But, there’s something missing from the above table, right? Where’s the vector of floats??

The following code will be helpful to answer the above question.

def add(
        ids: OneOrMany[ID],
        embeddings: Optional[OneOrMany[Embedding]] = None,
        metadatas: Optional[OneOrMany[Metadata]] = None,
        documents: Optional[OneOrMany[Document]] = None,
        increment_index: bool = True,
        """Add embeddings to the data store.
            ids: The ids of the embeddings you wish to add
            embedding: The embeddings to add. If None, embeddings will be computed based on the documents using the embedding_function set for the Collection. Optional.
            metadata: The metadata to associate with the embeddings. When querying, you can filter on this metadata. Optional.
            documents: The documents to associate with the embeddings. Optional.
            ids: The ids to associate with the embeddings. Optional.

This is part of the add() method that abstracts the insertion of new records, regardless of which database backend is used. The comment is very helpful.

We can either provide our own embeddings in the form of arrays of floats. In this case these vectors will be added to the table above under the embedding column.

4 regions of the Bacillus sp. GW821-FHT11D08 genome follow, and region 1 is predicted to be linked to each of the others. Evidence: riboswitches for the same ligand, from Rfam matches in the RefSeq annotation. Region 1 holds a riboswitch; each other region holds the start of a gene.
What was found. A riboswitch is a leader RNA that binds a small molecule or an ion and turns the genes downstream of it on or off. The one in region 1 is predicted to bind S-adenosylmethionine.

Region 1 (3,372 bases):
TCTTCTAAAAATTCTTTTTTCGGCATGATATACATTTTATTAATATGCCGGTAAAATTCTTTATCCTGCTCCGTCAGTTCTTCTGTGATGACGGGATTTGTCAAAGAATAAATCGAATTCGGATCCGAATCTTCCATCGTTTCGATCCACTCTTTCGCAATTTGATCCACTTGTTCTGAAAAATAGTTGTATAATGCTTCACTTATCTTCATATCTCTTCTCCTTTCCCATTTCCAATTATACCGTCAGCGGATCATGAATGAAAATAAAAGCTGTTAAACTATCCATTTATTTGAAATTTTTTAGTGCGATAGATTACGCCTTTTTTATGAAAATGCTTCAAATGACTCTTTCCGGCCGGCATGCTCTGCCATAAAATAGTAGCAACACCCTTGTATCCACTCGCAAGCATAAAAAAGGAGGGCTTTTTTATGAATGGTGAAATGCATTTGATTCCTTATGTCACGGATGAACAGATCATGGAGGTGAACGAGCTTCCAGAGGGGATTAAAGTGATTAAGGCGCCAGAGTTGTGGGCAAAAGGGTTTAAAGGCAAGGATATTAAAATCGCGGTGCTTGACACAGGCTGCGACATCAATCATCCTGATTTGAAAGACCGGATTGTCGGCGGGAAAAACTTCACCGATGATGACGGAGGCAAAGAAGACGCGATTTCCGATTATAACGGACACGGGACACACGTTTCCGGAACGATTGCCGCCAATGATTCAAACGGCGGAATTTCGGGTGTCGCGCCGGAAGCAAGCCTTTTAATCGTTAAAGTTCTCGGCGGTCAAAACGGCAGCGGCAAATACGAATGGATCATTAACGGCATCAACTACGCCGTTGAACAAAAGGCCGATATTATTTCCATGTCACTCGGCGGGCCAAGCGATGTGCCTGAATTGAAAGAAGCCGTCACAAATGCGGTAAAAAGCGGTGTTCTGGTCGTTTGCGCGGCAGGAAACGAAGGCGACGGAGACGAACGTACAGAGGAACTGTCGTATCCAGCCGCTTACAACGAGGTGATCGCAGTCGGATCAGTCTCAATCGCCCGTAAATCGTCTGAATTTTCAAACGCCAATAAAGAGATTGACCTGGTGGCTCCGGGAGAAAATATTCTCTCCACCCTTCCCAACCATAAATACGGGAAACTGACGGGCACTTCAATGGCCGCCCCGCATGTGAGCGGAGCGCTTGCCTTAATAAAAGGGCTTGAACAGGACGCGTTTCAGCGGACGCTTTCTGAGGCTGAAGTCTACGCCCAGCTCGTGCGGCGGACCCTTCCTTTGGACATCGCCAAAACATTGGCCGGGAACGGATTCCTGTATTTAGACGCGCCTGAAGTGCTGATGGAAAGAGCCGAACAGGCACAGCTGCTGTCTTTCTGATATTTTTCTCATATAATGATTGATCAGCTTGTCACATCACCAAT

Or we can omit the embeddings and provide only text, and in this case Chroma will generate the embedding from the text.

There are a couple of different options available in Chroma for calculating the embeddings.

Just as in the toy vector database example, someone can use OpenAI or any of the models available on HuggingFace.

The default option for Chroma is to use Sentence Transformers just as we did with the toy vector database.

The huge difference in Chroma though, is that if you want to use OpenAI, you just have to change a flag in a configuration file. While in the toy vector database case, we would have to add additional logic for integrating with OpenAI.

That’s another example of the difference between a database and a DBMS, many auxiliary operations are taken care by the DBMS in an attempt to improve the developer experience.

For Chroma to support arbitrary embedding functions, an embedding function type is introduced. Which in turn relies on another type called Protocol, coming from the Typing library for providing type hints. More for that stuff can be found here.

The interesting thing to keep in mind about the embedding functions, is that in Chroma an embedding function is associated with a collection. Which makes sense right? You really need to use the same embedding function for all the data you will be comparing. This is a way for Chroma to ensure that.

Which again, is another great example of the differences between DBMSs and databases, the DBMS usually will safeguard the user from messing up. In our toy example we could even have vectors of different dimensions mixed together.

Some great examples of how a DBMS is trying to safeguard the user, can be found here.